In terms of salary and benefits, radiology is one of the most well-paid medical specialties. On average, radiologists in the U.S. make between $373,390 and $496,690 per year, while radiologic technicians make closer to $63,000 annually.
Salary can vary based on education, certifications, geography, and work experience. Radiologists who have completed a fellowship typically make more than average.
Radiology residencies are relatively competitive, as are all the other steps you’ll take to become a radiologist. With each application and test, you’ll have to continuously push yourself to be the best you can be. Once you’ve finished your training and proven that you’re ready to take on the field, finding a position as a radiologist should be relatively easy as the U.S. is facing a shortage of medical specialists.
The path to becoming a radiologist is lengthy and challenging. You should only take on this challenge if you have a true passion and interest in the field. Many radiology students get drained, especially throughout residency.
Having a personal connection to radiology will not only help you stand out from your competitors on applications but will also keep you motivated during the more labor-intensive parts of your training.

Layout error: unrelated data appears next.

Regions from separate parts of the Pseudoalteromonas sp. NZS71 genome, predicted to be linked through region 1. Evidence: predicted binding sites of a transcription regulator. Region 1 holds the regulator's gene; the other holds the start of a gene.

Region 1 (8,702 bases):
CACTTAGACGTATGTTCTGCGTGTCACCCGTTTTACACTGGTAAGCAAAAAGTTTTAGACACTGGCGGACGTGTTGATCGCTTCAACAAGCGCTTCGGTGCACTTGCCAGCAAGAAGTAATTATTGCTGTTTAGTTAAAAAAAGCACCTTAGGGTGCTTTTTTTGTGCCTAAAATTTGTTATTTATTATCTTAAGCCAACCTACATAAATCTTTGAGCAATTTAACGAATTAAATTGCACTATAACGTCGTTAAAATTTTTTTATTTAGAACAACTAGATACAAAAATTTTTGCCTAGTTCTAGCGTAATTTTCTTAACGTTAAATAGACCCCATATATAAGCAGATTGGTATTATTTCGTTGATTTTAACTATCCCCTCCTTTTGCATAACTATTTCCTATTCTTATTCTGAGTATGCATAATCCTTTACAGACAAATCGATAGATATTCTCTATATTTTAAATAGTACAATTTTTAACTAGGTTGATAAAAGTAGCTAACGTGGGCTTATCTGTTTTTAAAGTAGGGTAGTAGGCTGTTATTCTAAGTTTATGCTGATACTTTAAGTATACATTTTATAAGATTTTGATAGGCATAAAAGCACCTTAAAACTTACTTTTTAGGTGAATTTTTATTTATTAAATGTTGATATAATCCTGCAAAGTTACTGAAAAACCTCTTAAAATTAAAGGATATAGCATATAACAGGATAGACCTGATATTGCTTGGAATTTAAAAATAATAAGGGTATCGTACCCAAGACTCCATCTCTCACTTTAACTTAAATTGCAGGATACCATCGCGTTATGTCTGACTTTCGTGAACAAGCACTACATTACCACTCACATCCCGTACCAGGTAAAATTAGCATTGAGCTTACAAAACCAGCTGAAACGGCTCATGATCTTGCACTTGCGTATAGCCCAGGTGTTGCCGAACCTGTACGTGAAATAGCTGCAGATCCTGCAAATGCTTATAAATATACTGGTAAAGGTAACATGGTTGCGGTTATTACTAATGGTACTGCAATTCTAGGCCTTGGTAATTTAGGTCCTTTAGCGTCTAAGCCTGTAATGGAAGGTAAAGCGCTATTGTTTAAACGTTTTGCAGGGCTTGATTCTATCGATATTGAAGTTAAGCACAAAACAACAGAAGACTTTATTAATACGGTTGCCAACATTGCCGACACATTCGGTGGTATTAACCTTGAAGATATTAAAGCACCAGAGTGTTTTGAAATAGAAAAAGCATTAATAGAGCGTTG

Here we’ll go over some frequently asked questions about how to become a radiologist.
A radiologic technologist is a trained professional who performs various types of medical imaging examinations, including X-rays, CT scans, mammography exams, and more. These scans are then handed off to a radiologist for diagnostic purposes.
Radiology residencies typically take five years to complete.
A radiologist interprets medical images taken by radiologic technicians to provide doctors with a diagnosis. The radiologist’s diagnosis is only one part of the complete diagnostic process, as they do not have access to the patient's other test results or medical history.
In total, it takes 13-15 years to become a radiologist depending on whether you decide to sub-specialize through a fellowship program after residency.
Radiology residencies can be quite competitive, especially for first-choice applicants. Of the 989 diagnostic radiology applicants in 2021, 118 were matched into PGY-1 positions, according to the NRMP Residency Data Report.
Radiologists make between $373,390 and $496,690 annually, depending on their years of experience, specialty training, geography, and certifications. The national median salary for radiologists as of 2021 is $429,390.
Radiology is a challenging and competitive specialty that takes many years to complete. Deciding whether or not radiology is right for you is a tough decision that ultimately boils down to your passion. If you have a strong motivation to go into radiology, it will help you stay motivated and stand out from the crowd.